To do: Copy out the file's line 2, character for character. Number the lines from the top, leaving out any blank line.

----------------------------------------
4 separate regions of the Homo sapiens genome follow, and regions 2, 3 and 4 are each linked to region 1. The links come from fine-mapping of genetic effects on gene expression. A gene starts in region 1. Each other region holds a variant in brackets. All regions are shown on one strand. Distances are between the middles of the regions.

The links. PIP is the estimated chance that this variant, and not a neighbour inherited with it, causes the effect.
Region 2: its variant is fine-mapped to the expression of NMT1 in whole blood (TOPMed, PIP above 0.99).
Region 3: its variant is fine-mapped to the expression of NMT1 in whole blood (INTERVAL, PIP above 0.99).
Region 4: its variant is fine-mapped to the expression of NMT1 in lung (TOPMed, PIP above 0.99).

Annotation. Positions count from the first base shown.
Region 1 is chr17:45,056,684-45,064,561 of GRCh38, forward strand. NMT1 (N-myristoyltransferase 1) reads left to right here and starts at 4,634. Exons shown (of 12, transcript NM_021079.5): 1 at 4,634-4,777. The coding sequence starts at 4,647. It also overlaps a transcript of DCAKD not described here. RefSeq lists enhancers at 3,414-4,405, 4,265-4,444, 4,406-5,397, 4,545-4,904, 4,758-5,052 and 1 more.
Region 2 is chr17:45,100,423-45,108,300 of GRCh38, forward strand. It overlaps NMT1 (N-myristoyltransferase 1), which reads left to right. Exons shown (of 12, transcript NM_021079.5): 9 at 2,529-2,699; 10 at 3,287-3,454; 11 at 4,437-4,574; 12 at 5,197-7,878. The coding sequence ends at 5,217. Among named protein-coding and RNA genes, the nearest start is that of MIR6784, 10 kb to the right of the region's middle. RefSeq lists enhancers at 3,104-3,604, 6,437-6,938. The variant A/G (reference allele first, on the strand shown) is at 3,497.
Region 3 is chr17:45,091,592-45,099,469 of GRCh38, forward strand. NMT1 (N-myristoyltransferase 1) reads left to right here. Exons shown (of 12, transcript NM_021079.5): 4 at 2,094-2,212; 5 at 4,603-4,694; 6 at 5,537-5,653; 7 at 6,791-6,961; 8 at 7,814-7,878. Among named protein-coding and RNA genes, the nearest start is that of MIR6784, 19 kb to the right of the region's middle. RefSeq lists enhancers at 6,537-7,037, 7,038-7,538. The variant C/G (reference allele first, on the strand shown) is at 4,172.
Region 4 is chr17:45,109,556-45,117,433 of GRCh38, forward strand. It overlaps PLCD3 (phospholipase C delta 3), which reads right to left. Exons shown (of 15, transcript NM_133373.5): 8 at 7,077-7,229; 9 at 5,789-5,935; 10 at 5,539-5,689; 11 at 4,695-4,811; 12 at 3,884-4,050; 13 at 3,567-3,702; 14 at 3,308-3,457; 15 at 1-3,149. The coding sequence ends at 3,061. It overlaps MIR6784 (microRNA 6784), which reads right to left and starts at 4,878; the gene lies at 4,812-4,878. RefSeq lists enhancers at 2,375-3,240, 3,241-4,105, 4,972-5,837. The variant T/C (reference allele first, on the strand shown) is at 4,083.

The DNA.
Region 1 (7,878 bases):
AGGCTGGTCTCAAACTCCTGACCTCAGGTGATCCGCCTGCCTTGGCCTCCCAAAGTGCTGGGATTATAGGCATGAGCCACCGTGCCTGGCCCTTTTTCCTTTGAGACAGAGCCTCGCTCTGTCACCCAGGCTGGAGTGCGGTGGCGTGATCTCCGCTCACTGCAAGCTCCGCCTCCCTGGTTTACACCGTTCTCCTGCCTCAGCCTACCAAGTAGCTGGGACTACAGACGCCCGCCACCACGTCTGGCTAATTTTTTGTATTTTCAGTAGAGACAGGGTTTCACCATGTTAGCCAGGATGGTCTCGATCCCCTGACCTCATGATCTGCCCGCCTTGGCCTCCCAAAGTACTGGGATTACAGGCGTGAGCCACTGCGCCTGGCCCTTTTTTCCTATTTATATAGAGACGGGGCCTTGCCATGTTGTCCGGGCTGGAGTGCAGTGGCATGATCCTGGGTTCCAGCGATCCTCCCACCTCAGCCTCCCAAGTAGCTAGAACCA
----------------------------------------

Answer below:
The links. PIP is the estimated chance that this variant, and not a neighbour inherited with it, causes the effect.